The whole philosophy of Spring can be broadly categorized around five patterns that Spring adopts to do the job. The patterns are as follows:
- Ability to create Object
- Ability to build the relationship between objects.
- Callback and template mechanism
- Proxy Factory bean
Ability to create Object
Ability to build the relationship between objects
This is covered in depth at Spring Introduction. The basic idea is that Spring will take the responsibility of creating objects and setting the relationship between objects.
Callback and Template Mechanism
This comes from the fact that Spring will take care of the boiler plate code and will let the application developer to concentrate on the business logic part of the application. A typical implementation of this philosophy can be seen at Spring handling of data access layer including transactions at Spring Data Access. This can be seen in JMS handling also.
The basic idea is simple. All the code that is fixed and boiler plate in nature is taken care by the template. The developer are required to provide the business logic as part of callback, which is hooked to the template. For example, for fetching the data the template will take care of managing connection, doing the query and iterating over the result set. The callback will take care of providing the business logic of handling each row. If the whole result set has to be processed in one go, than different kinds of templates are available.
Proxy Factory bean
Another pattern prevalent is of using Proxy factory beans. Especially used in remoting scenarios. For example we need a service hosted in a JNDI. Than the proxy factory bean will act as a facade for the same and will take care of doing the lookups and fetching the service details. For other beans, this remoting service can be injected like any other dependency injection.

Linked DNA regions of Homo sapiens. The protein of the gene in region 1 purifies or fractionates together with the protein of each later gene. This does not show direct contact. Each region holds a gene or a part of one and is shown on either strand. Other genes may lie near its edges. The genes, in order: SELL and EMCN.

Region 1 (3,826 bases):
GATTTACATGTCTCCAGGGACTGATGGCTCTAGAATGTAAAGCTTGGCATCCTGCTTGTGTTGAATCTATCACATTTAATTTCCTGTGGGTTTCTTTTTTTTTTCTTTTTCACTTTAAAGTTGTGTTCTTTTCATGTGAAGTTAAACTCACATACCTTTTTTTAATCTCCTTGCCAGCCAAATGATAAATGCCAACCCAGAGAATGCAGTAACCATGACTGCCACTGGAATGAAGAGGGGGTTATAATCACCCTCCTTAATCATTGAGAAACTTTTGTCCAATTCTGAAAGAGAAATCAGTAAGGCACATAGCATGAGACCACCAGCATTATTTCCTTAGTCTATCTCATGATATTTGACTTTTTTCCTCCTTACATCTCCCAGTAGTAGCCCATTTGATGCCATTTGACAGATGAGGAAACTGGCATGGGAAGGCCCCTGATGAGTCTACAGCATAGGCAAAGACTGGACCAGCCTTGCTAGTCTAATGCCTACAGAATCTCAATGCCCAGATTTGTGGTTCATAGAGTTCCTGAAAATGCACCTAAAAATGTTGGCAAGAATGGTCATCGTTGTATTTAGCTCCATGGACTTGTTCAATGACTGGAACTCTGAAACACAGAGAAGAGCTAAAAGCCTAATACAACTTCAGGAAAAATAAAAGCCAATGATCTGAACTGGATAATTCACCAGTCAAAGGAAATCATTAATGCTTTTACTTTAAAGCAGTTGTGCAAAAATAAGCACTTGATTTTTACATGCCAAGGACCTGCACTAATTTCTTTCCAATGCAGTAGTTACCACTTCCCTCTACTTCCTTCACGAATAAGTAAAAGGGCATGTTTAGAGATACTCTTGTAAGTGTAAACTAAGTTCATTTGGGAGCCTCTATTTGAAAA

For example if we have a account service hosted in a JNDI registry than we can use a type of proxy factory bean to fetch it and inject it into another service.
<!-- Making a bean representing the remote service -->
<!-- Doing a dependency injection of remote service -->
<bean id="localService" class="com.lalit.LocalService">
<property name="accountService" ref="accountService"/>
Note that the local service has no idea that account service is a remote service.
The other pattern is of exporting the services. This is used in situations like when Spring wants to expose its own services to outside systems. The exporter takes care of all the infrastructure details to take care of it.
Again take an example of JNDI and Spring wants to expose a service as a JNDI service.
<!-- Let's say we want to expose accountService on JNDI registry-->
<bean id="accountService" class="com.lalit.AccountServiceImpl">
<!-- other dependencies -->
<!--Exporter will export the service taking care of all infrastructure-->
<property name="serviceName" value="AccountService"/>
<property name="service" ref="accountService"/>
<property name="serviceInterface" value="com.lalit.AccountService"/>
<property name="registryPort" value="1199"/>
A thorough understanding of these five patterns, will help in learning Spring easily. Most of the Spring support for other things can be classified into one of the five ways that we have seen.
If you have found more patterns to this please put a comment on this.
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